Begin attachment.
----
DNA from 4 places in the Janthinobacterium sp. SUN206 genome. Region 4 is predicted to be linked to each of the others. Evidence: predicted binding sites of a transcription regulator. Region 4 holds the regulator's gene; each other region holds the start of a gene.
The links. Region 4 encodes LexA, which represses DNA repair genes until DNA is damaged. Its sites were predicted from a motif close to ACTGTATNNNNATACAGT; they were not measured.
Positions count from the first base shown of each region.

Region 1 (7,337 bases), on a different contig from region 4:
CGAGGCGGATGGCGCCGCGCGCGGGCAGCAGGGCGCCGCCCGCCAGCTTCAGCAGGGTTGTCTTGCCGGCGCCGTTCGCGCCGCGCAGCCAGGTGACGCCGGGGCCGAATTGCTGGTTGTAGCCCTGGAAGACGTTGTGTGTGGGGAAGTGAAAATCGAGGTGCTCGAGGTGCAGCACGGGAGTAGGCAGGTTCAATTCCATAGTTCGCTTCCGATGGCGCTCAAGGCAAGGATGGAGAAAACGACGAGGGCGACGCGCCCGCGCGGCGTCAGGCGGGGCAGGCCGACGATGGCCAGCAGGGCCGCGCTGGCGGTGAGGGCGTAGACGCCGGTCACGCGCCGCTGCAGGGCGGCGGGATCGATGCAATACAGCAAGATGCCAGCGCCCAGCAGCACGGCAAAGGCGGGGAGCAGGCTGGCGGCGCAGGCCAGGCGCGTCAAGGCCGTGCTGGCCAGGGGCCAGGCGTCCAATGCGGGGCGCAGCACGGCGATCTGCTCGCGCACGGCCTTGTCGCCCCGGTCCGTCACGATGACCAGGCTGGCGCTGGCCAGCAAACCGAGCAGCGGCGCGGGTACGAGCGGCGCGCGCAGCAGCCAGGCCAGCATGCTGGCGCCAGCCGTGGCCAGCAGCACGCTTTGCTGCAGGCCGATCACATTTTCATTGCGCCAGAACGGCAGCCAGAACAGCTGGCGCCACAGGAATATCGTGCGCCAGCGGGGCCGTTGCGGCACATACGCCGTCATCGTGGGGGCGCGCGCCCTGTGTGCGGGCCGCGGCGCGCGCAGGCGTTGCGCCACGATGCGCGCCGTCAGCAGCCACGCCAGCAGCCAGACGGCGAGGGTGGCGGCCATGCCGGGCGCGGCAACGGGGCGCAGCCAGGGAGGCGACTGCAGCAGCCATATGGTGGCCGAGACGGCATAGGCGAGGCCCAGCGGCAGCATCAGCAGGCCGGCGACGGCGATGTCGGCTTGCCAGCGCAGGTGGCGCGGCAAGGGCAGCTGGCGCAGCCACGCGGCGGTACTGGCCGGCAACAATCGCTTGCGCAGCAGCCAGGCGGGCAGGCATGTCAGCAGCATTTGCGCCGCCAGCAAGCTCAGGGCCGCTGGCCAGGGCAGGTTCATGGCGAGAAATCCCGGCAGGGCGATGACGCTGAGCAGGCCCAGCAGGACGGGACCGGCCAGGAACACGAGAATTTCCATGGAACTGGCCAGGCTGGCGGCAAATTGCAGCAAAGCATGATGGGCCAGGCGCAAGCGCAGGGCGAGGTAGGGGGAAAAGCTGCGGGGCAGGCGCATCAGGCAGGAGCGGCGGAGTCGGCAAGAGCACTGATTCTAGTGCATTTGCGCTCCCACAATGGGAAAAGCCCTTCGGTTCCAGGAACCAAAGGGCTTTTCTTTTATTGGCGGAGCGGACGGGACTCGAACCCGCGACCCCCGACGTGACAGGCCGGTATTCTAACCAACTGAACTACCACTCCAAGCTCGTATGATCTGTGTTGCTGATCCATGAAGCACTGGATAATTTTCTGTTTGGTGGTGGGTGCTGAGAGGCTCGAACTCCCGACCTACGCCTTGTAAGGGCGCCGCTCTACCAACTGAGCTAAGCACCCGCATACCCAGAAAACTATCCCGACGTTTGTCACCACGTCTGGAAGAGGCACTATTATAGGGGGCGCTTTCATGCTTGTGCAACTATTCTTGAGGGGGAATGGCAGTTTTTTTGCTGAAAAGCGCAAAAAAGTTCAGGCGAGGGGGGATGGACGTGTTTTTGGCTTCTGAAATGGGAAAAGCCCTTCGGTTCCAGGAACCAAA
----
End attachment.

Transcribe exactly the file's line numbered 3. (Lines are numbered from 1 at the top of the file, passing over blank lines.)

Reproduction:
Positions count from the first base shown of each region.